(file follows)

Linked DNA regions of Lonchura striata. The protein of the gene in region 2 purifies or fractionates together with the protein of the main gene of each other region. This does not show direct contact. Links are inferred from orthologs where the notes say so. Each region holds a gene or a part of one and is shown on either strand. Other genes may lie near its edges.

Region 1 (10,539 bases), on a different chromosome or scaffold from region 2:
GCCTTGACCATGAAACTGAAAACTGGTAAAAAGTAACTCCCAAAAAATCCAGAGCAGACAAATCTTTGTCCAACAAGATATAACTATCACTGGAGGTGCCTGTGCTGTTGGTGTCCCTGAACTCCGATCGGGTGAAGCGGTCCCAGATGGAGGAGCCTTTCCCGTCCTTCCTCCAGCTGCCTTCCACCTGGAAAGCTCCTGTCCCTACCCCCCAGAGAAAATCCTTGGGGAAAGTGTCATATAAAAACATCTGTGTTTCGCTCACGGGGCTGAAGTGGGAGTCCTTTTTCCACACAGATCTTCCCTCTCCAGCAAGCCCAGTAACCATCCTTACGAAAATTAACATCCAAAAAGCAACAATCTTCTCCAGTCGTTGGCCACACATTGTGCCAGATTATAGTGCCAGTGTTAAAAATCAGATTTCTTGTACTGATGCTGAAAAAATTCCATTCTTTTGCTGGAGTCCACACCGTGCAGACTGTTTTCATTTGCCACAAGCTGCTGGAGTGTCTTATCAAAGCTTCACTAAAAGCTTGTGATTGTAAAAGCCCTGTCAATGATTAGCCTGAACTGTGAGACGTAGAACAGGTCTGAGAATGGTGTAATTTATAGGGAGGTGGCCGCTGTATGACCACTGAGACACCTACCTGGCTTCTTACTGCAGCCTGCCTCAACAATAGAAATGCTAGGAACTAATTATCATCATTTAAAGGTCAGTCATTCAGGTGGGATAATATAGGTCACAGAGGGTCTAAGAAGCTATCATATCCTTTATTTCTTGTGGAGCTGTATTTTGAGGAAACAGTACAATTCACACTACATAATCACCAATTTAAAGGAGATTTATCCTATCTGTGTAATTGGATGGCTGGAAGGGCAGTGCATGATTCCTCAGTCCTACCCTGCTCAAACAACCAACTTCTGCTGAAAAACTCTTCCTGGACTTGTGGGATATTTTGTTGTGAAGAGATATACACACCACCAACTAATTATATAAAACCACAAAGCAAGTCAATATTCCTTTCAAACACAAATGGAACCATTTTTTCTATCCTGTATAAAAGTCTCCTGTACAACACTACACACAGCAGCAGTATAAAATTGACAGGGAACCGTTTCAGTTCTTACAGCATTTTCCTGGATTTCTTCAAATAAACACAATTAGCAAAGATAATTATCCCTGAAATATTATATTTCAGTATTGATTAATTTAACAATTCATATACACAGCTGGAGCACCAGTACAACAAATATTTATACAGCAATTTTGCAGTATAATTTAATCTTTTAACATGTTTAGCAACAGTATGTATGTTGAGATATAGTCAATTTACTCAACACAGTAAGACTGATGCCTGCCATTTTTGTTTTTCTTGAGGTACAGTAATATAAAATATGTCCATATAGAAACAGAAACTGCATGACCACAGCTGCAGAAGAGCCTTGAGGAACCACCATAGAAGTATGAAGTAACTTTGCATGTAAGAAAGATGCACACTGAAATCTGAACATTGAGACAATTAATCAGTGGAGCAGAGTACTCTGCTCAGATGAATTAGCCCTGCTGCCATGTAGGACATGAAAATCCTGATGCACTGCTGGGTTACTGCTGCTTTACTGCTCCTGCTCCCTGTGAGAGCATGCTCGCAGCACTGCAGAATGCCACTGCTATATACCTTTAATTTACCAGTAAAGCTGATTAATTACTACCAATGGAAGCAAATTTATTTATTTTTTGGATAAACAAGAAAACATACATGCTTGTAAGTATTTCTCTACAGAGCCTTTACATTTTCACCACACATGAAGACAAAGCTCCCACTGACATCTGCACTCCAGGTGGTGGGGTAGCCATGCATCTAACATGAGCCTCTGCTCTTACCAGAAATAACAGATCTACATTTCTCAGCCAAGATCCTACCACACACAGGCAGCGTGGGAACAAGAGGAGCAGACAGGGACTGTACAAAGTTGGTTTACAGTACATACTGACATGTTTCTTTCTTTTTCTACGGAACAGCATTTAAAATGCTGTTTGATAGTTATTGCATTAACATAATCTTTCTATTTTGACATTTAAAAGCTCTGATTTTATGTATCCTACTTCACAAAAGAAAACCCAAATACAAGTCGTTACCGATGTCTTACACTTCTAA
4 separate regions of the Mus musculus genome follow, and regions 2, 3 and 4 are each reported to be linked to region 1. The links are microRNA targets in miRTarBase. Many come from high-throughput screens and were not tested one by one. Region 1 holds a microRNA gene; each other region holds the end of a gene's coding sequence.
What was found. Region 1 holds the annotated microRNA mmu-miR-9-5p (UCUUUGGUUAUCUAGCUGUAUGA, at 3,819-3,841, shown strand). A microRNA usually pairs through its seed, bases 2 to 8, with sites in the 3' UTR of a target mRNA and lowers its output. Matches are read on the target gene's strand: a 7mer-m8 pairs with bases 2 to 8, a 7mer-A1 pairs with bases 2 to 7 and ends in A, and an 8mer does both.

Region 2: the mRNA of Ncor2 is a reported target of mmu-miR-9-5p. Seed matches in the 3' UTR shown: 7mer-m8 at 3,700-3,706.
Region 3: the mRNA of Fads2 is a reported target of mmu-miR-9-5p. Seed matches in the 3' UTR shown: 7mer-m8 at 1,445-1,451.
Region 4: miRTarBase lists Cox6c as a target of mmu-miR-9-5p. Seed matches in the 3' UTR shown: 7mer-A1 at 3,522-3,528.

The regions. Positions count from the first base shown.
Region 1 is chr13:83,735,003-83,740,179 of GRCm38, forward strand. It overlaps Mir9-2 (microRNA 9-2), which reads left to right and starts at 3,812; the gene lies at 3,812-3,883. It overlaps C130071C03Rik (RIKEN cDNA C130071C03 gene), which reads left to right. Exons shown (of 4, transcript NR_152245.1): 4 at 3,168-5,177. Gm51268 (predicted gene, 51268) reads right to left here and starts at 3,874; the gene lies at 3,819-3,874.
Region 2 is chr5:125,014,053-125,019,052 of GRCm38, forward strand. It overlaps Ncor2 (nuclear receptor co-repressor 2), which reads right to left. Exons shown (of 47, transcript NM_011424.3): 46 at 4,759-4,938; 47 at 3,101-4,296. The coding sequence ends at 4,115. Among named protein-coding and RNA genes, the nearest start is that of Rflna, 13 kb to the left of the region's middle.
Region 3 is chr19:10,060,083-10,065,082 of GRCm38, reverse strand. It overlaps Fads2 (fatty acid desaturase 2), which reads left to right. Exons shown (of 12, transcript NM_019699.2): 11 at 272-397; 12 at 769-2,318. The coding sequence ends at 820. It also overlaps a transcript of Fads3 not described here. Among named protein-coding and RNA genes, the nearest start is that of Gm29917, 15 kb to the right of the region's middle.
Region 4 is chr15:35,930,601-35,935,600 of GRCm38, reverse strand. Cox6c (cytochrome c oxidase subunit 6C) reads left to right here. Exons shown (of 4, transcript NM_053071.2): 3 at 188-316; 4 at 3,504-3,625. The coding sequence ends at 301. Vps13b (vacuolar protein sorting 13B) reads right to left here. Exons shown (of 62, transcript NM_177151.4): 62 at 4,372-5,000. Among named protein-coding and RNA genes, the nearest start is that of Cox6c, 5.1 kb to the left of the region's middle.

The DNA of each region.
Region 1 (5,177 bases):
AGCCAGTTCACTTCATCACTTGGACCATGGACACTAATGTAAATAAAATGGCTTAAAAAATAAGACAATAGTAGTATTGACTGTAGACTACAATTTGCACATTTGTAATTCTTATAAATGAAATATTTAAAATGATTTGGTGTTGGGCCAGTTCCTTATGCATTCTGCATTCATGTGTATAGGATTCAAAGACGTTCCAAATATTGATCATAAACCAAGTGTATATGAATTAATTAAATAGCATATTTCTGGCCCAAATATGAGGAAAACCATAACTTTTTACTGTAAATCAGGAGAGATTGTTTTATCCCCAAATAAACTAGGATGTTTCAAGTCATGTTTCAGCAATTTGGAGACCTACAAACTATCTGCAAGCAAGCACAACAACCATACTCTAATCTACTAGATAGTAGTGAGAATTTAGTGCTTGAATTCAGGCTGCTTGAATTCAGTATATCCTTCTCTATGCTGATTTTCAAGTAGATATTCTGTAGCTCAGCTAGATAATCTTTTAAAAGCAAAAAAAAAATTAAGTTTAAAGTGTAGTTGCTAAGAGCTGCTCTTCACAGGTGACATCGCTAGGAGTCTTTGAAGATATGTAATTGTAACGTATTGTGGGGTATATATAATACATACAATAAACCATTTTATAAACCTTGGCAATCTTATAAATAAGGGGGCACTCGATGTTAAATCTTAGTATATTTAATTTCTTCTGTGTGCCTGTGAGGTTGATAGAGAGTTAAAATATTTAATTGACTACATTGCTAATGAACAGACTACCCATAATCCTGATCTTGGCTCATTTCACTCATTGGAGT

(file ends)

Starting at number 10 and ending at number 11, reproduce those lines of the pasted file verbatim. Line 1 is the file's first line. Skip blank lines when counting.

Region 1 is chr13:83,735,003-83,740,179 of GRCm38, forward strand. It overlaps Mir9-2 (microRNA 9-2), which reads left to right and starts at 3,812; the gene lies at 3,812-3,883. It overlaps C130071C03Rik (RIKEN cDNA C130071C03 gene), which reads left to right. Exons shown (of 4, transcript NR_152245.1): 4 at 3,168-5,177. Gm51268 (predicted gene, 51268) reads right to left here and starts at 3,874; the gene lies at 3,819-3,874.
Region 2 is chr5:125,014,053-125,019,052 of GRCm38, forward strand. It overlaps Ncor2 (nuclear receptor co-repressor 2), which reads right to left. Exons shown (of 47, transcript NM_011424.3): 46 at 4,759-4,938; 47 at 3,101-4,296. The coding sequence ends at 4,115. Among named protein-coding and RNA genes, the nearest start is that of Rflna, 13 kb to the left of the region's middle.